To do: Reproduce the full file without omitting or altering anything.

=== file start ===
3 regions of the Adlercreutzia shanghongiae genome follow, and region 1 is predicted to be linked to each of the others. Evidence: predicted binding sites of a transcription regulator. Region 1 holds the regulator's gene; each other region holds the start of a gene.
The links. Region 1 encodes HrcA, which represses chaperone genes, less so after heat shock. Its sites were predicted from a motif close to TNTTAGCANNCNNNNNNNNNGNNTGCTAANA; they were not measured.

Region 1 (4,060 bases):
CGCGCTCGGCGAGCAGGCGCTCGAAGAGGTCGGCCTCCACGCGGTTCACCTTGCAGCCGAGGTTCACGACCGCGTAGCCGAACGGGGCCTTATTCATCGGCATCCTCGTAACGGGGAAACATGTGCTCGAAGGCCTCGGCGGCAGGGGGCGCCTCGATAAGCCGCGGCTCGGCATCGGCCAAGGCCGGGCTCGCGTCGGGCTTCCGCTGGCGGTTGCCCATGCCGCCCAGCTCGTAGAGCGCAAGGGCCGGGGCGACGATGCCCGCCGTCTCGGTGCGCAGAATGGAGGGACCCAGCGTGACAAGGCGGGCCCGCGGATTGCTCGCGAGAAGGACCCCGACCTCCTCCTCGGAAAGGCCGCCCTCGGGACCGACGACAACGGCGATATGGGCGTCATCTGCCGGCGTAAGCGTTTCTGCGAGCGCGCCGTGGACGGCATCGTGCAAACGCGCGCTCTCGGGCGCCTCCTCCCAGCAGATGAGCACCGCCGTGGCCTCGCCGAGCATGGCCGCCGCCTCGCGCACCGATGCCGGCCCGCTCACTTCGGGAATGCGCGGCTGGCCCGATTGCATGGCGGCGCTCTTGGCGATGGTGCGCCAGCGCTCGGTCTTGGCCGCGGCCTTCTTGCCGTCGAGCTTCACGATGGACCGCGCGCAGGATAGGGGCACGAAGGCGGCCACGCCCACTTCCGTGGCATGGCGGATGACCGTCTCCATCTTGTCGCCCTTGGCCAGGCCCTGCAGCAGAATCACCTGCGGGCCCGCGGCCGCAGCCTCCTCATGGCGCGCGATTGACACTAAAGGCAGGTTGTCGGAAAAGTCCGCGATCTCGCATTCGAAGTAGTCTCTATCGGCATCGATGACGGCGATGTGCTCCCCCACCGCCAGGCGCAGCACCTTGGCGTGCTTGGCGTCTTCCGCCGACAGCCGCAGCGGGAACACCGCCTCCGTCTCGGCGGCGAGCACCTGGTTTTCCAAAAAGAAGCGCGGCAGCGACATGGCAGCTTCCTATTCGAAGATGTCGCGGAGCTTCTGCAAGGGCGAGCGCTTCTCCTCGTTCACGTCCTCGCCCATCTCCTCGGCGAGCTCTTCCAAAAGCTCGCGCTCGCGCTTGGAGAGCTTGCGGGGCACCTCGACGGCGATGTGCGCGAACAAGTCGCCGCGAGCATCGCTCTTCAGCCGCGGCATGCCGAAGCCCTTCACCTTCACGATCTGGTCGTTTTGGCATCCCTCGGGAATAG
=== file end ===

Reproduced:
3 regions of the Adlercreutzia shanghongiae genome follow, and region 1 is predicted to be linked to each of the others. Evidence: predicted binding sites of a transcription regulator. Region 1 holds the regulator's gene; each other region holds the start of a gene.
The links. Region 1 encodes HrcA, which represses chaperone genes, less so after heat shock. Its sites were predicted from a motif close to TNTTAGCANNCNNNNNNNNNGNNTGCTAANA; they were not measured.

Region 1 (4,060 bases):
CGCGCTCGGCGAGCAGGCGCTCGAAGAGGTCGGCCTCCACGCGGTTCACCTTGCAGCCGAGGTTCACGACCGCGTAGCCGAACGGGGCCTTATTCATCGGCATCCTCGTAACGGGGAAACATGTGCTCGAAGGCCTCGGCGGCAGGGGGCGCCTCGATAAGCCGCGGCTCGGCATCGGCCAAGGCCGGGCTCGCGTCGGGCTTCCGCTGGCGGTTGCCCATGCCGCCCAGCTCGTAGAGCGCAAGGGCCGGGGCGACGATGCCCGCCGTCTCGGTGCGCAGAATGGAGGGACCCAGCGTGACAAGGCGGGCCCGCGGATTGCTCGCGAGAAGGACCCCGACCTCCTCCTCGGAAAGGCCGCCCTCGGGACCGACGACAACGGCGATATGGGCGTCATCTGCCGGCGTAAGCGTTTCTGCGAGCGCGCCGTGGACGGCATCGTGCAAACGCGCGCTCTCGGGCGCCTCCTCCCAGCAGATGAGCACCGCCGTGGCCTCGCCGAGCATGGCCGCCGCCTCGCGCACCGATGCCGGCCCGCTCACTTCGGGAATGCGCGGCTGGCCCGATTGCATGGCGGCGCTCTTGGCGATGGTGCGCCAGCGCTCGGTCTTGGCCGCGGCCTTCTTGCCGTCGAGCTTCACGATGGACCGCGCGCAGGATAGGGGCACGAAGGCGGCCACGCCCACTTCCGTGGCATGGCGGATGACCGTCTCCATCTTGTCGCCCTTGGCCAGGCCCTGCAGCAGAATCACCTGCGGGCCCGCGGCCGCAGCCTCCTCATGGCGCGCGATTGACACTAAAGGCAGGTTGTCGGAAAAGTCCGCGATCTCGCATTCGAAGTAGTCTCTATCGGCATCGATGACGGCGATGTGCTCCCCCACCGCCAGGCGCAGCACCTTGGCGTGCTTGGCGTCTTCCGCCGACAGCCGCAGCGGGAACACCGCCTCCGTCTCGGCGGCGAGCACCTGGTTTTCCAAAAAGAAGCGCGGCAGCGACATGGCAGCTTCCTATTCGAAGATGTCGCGGAGCTTCTGCAAGGGCGAGCGCTTCTCCTCGTTCACGTCCTCGCCCATCTCCTCGGCGAGCTCTTCCAAAAGCTCGCGCTCGCGCTTGGAGAGCTTGCGGGGCACCTCGACGGCGATGTGCGCGAACAAGTCGCCGCGAGCATCGCTCTTCAGCCGCGGCATGCCGAAGCCCTTCACCTTCACGATCTGGTCGTTTTGGCATCCCTCGGGAATAG